IS 247. Designing the User Experience. 3 credits, 3 contact hours (3;0;0).

This course covers the design and evaluation of the human-computer interface in interactive computer systems. Among the topics covered are approaches to interface design such as menus, commands, direct manipulation; screen layout strategies; metaphor models; models of human information processes; evaluation approaches such as protocol for analysis, interactive monitoring, use of surveys; and requirements for documentation and help. Students are expected to design interface mockups and evaluate them.

IS 257. Design Thinking: Addressing Structural Inequality. 3 credits, 3 contact hours (3;0;0).

In this class, students are taught how to think like a designer. The class teaches students design thinking skills in the domain of information and computing. It leverages multiple forms of active learning, involves a significant amount of project-based learning, and helps students develop creative confidence. Students will identify and examine issues related to ‘information gaps’ which contribute to structural inequality. They will ideate, prototype, and iterate on designs to address these issues. Students will deliver a pitch video describing their idea(s).

IS 265. Introduction to Information Systems. 3 credits, 3 contact hours (3;0;0).

Information systems is the study of how organizations use information technology. This course is an overview of the information systems discipline, the role of information systems in organizations, and the changing nature of information technology. Computer tools for analysis and presentation are used.

IS 270. Designing the Multimedia Experience. 3 credits, 3 contact hours (3;0;0).

Prerequisite: Completion of 100 level course in the computing sciences: CS 101 or CS 111 or CS 113 or CS 115 or IS 118. Multimedia combines text, graphics, sound, video, and animation in a single application. Preparation for creating multimedia information systems, and understanding the crucial issues involving technology, design and effectiveness of multimedia applications. Programming techniques for integrating video, sound, animation, and graphics, and design strategies for multimedia information systems.

IS 310. Co-op Work Experience I. 3 credits, 3 contact hours (0;0;3).

Prerequisites: completion of the sophomore year, approval of the department, and permission of the Office of Cooperative Education and Internships. Students gain major-related work experience and reinforcement of their academic program. Work assignments facilitated and approved by the Co-op office. Mandatory participation in seminars and completion of a report. Note: Normal grading applies to this COOP Experience.

IS 322. Mobile Applications: Design, Interface, Implementation. 3 credits, 3 contact hours (3;0;0).

Prerequisites: IS 218, IS 219, or IT 202. This course is a practical introduction to building applications for mobile devices. The course combines hands on design and development experience, with a conceptual overview and discussion of design and practical development issues. Taken into account will be constraints and requirements of devices with small screen sizes, limited battery power, limited computational power, etc. Tools used for building an application in the context of a specific device such as iPhone or an Android based device will be discussed. Students build a mobile application to demonstrate their understanding of mobile web constraints and tools.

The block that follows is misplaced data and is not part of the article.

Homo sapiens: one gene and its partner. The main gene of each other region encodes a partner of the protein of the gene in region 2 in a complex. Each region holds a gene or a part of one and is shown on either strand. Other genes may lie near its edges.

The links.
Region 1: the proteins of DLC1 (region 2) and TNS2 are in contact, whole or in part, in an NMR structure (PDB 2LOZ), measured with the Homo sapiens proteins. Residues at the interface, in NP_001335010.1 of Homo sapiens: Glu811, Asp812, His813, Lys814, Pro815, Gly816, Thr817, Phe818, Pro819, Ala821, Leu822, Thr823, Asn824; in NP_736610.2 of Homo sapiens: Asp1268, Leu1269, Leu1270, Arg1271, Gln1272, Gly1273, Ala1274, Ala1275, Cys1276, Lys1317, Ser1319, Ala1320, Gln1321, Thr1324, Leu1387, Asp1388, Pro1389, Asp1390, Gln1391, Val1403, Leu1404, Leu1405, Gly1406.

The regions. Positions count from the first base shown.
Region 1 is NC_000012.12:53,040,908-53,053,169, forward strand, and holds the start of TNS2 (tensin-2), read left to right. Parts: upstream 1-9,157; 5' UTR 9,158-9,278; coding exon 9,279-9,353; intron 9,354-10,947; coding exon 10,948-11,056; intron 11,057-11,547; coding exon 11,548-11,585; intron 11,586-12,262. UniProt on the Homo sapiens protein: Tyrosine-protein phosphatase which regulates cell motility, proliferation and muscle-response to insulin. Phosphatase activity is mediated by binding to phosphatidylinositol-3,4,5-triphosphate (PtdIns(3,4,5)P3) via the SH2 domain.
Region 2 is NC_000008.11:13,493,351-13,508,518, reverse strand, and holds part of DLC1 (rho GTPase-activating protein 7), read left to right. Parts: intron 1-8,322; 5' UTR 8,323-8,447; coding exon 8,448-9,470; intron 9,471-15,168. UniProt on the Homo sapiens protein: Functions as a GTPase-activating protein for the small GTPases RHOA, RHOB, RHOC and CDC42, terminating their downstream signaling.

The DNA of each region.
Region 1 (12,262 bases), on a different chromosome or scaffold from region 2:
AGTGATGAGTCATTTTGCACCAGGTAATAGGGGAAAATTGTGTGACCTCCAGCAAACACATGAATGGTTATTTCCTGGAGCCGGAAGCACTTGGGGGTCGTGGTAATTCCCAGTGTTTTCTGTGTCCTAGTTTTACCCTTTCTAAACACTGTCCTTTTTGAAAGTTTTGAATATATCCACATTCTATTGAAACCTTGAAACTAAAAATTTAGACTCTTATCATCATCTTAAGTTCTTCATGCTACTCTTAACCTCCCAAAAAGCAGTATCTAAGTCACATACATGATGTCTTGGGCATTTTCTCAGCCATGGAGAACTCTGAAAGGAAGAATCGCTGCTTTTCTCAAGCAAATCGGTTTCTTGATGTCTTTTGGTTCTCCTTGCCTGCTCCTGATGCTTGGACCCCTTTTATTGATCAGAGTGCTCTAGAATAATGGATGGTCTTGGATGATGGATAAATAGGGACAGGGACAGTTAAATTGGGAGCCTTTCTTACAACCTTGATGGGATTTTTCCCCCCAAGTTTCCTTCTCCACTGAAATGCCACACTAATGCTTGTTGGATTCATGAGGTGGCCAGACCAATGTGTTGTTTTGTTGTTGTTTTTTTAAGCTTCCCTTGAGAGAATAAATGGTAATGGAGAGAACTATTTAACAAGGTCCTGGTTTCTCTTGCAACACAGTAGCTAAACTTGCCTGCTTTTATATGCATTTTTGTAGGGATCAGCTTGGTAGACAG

IS 331. Database Design Management and Applications. 3 credits, 3 contact hours (3;0;0).

Prerequisite: IS 218 or IT 202. Businesses use databases extensively for analysis and decision-making because they provide efficient, large-scale information storage and rapid retrieval. Databases support the "back end functionality" of most large web systems. This course gives students extensive, pragmatic experience in designing, building, querying, updating, maintaining and managing relational databases, using the Structured Query Language (SQL). Proper database design principles are emphasized throughout the course, beginning with high level descriptions of relational databases using data modeling tools (such as entity-relationship or ER diagrams)and progressing to relational database design principles based on higher order normalizations. We will examine some poorly designed databases and show how these can be transformed into well designed databases. SQL will be extensively covered, and students will design and implement sophisticated SQL queries invoking self-joins, outer joins, correlated subqueries and related concepts. Students will explore and utilize design methodologies for input data validation and maintaining database integrity, and study issues of database privacy and security. Advanced topics to be discussed include the role of the Database Administrator (DBA), database life cycle activities, database denormalization, read-only databases and data warehouses. Hands-on experience will be gained by working with actual databases using industry-standard database management systems such as Oracle.

IS 333. Social Network Analysis. 3 credits, 3 contact hours (3;0;0).

Prerequisite: Completion of computing GUR (CS 100, CS 101, CS 103, CS 104, CS 111, CS 113, CS 115 or BNFO 135) AND statistical GUR (MATH 105, MATH 120, MATH 225, MATH 244, MATH 279, MATH 305, MATH 333, IE 331, ECE 321 or MNET 315). In this intensive hands-on course, students will learn how to design computer programs to “grab” information from social networking systems such as Facebook, and analyze this to reveal useful but hidden information about the users and their interconnections. Since math is the only language that computers understand, the goal of this class is to build connections between the human language one finds in social network postings and profiles, and mathematical formulas. The skills and techniques utilized in the course will prepare students for advanced courses in data mining and business analytics. This course requires basic statistical knowledge and Java programming skills.